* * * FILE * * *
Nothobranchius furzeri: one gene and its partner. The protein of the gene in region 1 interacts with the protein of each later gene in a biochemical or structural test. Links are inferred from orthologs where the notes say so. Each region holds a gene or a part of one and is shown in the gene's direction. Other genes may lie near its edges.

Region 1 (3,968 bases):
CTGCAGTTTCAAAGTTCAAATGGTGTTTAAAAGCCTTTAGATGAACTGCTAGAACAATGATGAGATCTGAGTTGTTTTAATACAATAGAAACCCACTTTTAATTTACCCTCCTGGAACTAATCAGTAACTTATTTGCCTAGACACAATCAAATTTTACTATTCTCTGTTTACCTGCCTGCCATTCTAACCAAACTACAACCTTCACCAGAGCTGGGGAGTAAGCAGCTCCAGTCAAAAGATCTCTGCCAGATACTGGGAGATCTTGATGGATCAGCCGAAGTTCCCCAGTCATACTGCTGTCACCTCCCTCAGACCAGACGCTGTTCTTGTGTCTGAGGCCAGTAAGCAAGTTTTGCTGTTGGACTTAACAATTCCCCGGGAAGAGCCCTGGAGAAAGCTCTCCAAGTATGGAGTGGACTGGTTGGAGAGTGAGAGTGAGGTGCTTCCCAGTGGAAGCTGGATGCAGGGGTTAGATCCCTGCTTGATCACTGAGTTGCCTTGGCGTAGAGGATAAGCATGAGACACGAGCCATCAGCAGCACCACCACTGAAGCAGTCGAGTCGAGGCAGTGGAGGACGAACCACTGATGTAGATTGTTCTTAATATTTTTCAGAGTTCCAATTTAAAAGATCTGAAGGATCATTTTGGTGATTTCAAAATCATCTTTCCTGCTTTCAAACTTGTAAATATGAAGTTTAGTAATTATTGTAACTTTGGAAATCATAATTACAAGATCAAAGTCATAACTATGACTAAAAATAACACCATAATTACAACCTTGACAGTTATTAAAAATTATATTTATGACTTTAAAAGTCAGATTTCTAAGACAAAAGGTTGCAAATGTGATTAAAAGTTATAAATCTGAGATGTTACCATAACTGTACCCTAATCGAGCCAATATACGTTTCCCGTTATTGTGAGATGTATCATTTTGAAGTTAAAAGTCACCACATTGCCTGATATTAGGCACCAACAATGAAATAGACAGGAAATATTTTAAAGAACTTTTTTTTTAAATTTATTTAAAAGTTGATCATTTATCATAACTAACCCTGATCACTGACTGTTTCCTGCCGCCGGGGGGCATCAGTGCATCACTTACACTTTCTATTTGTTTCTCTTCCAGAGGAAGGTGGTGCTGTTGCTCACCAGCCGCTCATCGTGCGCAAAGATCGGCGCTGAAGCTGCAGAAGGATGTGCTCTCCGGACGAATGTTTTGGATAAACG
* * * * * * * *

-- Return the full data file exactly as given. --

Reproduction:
Nothobranchius furzeri: one gene and its partner. The protein of the gene in region 1 interacts with the protein of each later gene in a biochemical or structural test. Links are inferred from orthologs where the notes say so. Each region holds a gene or a part of one and is shown in the gene's direction. Other genes may lie near its edges.

Region 1 (3,968 bases):
CTGCAGTTTCAAAGTTCAAATGGTGTTTAAAAGCCTTTAGATGAACTGCTAGAACAATGATGAGATCTGAGTTGTTTTAATACAATAGAAACCCACTTTTAATTTACCCTCCTGGAACTAATCAGTAACTTATTTGCCTAGACACAATCAAATTTTACTATTCTCTGTTTACCTGCCTGCCATTCTAACCAAACTACAACCTTCACCAGAGCTGGGGAGTAAGCAGCTCCAGTCAAAAGATCTCTGCCAGATACTGGGAGATCTTGATGGATCAGCCGAAGTTCCCCAGTCATACTGCTGTCACCTCCCTCAGACCAGACGCTGTTCTTGTGTCTGAGGCCAGTAAGCAAGTTTTGCTGTTGGACTTAACAATTCCCCGGGAAGAGCCCTGGAGAAAGCTCTCCAAGTATGGAGTGGACTGGTTGGAGAGTGAGAGTGAGGTGCTTCCCAGTGGAAGCTGGATGCAGGGGTTAGATCCCTGCTTGATCACTGAGTTGCCTTGGCGTAGAGGATAAGCATGAGACACGAGCCATCAGCAGCACCACCACTGAAGCAGTCGAGTCGAGGCAGTGGAGGACGAACCACTGATGTAGATTGTTCTTAATATTTTTCAGAGTTCCAATTTAAAAGATCTGAAGGATCATTTTGGTGATTTCAAAATCATCTTTCCTGCTTTCAAACTTGTAAATATGAAGTTTAGTAATTATTGTAACTTTGGAAATCATAATTACAAGATCAAAGTCATAACTATGACTAAAAATAACACCATAATTACAACCTTGACAGTTATTAAAAATTATATTTATGACTTTAAAAGTCAGATTTCTAAGACAAAAGGTTGCAAATGTGATTAAAAGTTATAAATCTGAGATGTTACCATAACTGTACCCTAATCGAGCCAATATACGTTTCCCGTTATTGTGAGATGTATCATTTTGAAGTTAAAAGTCACCACATTGCCTGATATTAGGCACCAACAATGAAATAGACAGGAAATATTTTAAAGAACTTTTTTTTTAAATTTATTTAAAAGTTGATCATTTATCATAACTAACCCTGATCACTGACTGTTTCCTGCCGCCGGGGGGCATCAGTGCATCACTTACACTTTCTATTTGTTTCTCTTCCAGAGGAAGGTGGTGCTGTTGCTCACCAGCCGCTCATCGTGCGCAAAGATCGGCGCTGAAGCTGCAGAAGGATGTGCTCTCCGGACGAATGTTTTGGATAAACG